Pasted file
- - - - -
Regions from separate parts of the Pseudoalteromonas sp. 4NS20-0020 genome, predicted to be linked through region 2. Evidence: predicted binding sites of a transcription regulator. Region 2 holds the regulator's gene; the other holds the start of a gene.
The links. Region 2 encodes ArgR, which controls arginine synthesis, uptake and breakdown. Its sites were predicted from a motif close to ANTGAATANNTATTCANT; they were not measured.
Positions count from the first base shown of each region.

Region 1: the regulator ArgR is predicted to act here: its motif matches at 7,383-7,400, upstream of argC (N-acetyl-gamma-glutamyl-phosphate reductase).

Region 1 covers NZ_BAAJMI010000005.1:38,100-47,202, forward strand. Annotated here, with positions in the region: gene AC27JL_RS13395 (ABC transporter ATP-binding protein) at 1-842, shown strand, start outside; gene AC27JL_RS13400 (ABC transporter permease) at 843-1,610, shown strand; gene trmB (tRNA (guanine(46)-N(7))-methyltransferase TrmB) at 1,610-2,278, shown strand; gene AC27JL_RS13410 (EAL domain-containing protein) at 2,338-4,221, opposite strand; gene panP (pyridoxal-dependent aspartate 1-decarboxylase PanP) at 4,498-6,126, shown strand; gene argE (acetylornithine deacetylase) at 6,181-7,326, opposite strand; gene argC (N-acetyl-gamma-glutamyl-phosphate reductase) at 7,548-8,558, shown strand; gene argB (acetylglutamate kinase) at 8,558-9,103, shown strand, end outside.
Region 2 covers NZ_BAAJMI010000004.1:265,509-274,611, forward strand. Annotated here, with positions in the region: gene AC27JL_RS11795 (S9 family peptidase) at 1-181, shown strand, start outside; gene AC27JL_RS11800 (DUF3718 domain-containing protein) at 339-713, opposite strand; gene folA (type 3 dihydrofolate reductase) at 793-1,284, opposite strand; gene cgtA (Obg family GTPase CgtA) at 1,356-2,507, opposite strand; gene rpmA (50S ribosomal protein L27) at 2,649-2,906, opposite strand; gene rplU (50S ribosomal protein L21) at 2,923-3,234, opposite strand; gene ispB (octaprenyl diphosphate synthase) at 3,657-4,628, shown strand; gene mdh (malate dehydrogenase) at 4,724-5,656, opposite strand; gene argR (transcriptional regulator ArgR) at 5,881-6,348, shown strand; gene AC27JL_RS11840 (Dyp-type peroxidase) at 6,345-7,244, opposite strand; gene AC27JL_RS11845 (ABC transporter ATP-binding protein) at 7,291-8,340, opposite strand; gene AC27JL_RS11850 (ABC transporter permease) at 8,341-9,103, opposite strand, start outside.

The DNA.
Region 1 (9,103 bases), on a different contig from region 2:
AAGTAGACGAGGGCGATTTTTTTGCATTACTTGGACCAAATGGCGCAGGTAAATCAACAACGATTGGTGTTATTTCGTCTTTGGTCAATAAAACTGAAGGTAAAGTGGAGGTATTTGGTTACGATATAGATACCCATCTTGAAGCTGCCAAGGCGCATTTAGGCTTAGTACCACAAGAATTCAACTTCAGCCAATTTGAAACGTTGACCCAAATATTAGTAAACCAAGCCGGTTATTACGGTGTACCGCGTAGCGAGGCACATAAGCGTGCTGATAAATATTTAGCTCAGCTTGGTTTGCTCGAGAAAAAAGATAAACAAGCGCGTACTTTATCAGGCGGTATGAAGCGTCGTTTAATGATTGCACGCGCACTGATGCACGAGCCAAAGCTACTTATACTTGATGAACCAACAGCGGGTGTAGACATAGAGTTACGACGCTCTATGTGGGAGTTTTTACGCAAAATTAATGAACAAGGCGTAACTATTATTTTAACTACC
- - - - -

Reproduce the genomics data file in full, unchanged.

Regions from separate parts of the Pseudoalteromonas sp. 4NS20-0020 genome, predicted to be linked through region 2. Evidence: predicted binding sites of a transcription regulator. Region 2 holds the regulator's gene; the other holds the start of a gene.
The links. Region 2 encodes ArgR, which controls arginine synthesis, uptake and breakdown. Its sites were predicted from a motif close to ANTGAATANNTATTCANT; they were not measured.
Positions count from the first base shown of each region.

Region 1: the regulator ArgR is predicted to act here: its motif matches at 7,383-7,400, upstream of argC (N-acetyl-gamma-glutamyl-phosphate reductase).

Region 1 covers NZ_BAAJMI010000005.1:38,100-47,202, forward strand. Annotated here, with positions in the region: gene AC27JL_RS13395 (ABC transporter ATP-binding protein) at 1-842, shown strand, start outside; gene AC27JL_RS13400 (ABC transporter permease) at 843-1,610, shown strand; gene trmB (tRNA (guanine(46)-N(7))-methyltransferase TrmB) at 1,610-2,278, shown strand; gene AC27JL_RS13410 (EAL domain-containing protein) at 2,338-4,221, opposite strand; gene panP (pyridoxal-dependent aspartate 1-decarboxylase PanP) at 4,498-6,126, shown strand; gene argE (acetylornithine deacetylase) at 6,181-7,326, opposite strand; gene argC (N-acetyl-gamma-glutamyl-phosphate reductase) at 7,548-8,558, shown strand; gene argB (acetylglutamate kinase) at 8,558-9,103, shown strand, end outside.
Region 2 covers NZ_BAAJMI010000004.1:265,509-274,611, forward strand. Annotated here, with positions in the region: gene AC27JL_RS11795 (S9 family peptidase) at 1-181, shown strand, start outside; gene AC27JL_RS11800 (DUF3718 domain-containing protein) at 339-713, opposite strand; gene folA (type 3 dihydrofolate reductase) at 793-1,284, opposite strand; gene cgtA (Obg family GTPase CgtA) at 1,356-2,507, opposite strand; gene rpmA (50S ribosomal protein L27) at 2,649-2,906, opposite strand; gene rplU (50S ribosomal protein L21) at 2,923-3,234, opposite strand; gene ispB (octaprenyl diphosphate synthase) at 3,657-4,628, shown strand; gene mdh (malate dehydrogenase) at 4,724-5,656, opposite strand; gene argR (transcriptional regulator ArgR) at 5,881-6,348, shown strand; gene AC27JL_RS11840 (Dyp-type peroxidase) at 6,345-7,244, opposite strand; gene AC27JL_RS11845 (ABC transporter ATP-binding protein) at 7,291-8,340, opposite strand; gene AC27JL_RS11850 (ABC transporter permease) at 8,341-9,103, opposite strand, start outside.

The DNA.
Region 1 (9,103 bases), on a different contig from region 2:
AAGTAGACGAGGGCGATTTTTTTGCATTACTTGGACCAAATGGCGCAGGTAAATCAACAACGATTGGTGTTATTTCGTCTTTGGTCAATAAAACTGAAGGTAAAGTGGAGGTATTTGGTTACGATATAGATACCCATCTTGAAGCTGCCAAGGCGCATTTAGGCTTAGTACCACAAGAATTCAACTTCAGCCAATTTGAAACGTTGACCCAAATATTAGTAAACCAAGCCGGTTATTACGGTGTACCGCGTAGCGAGGCACATAAGCGTGCTGATAAATATTTAGCTCAGCTTGGTTTGCTCGAGAAAAAAGATAAACAAGCGCGTACTTTATCAGGCGGTATGAAGCGTCGTTTAATGATTGCACGCGCACTGATGCACGAGCCAAAGCTACTTATACTTGATGAACCAACAGCGGGTGTAGACATAGAGTTACGACGCTCTATGTGGGAGTTTTTACGCAAAATTAATGAACAAGGCGTAACTATTATTTTAACTACC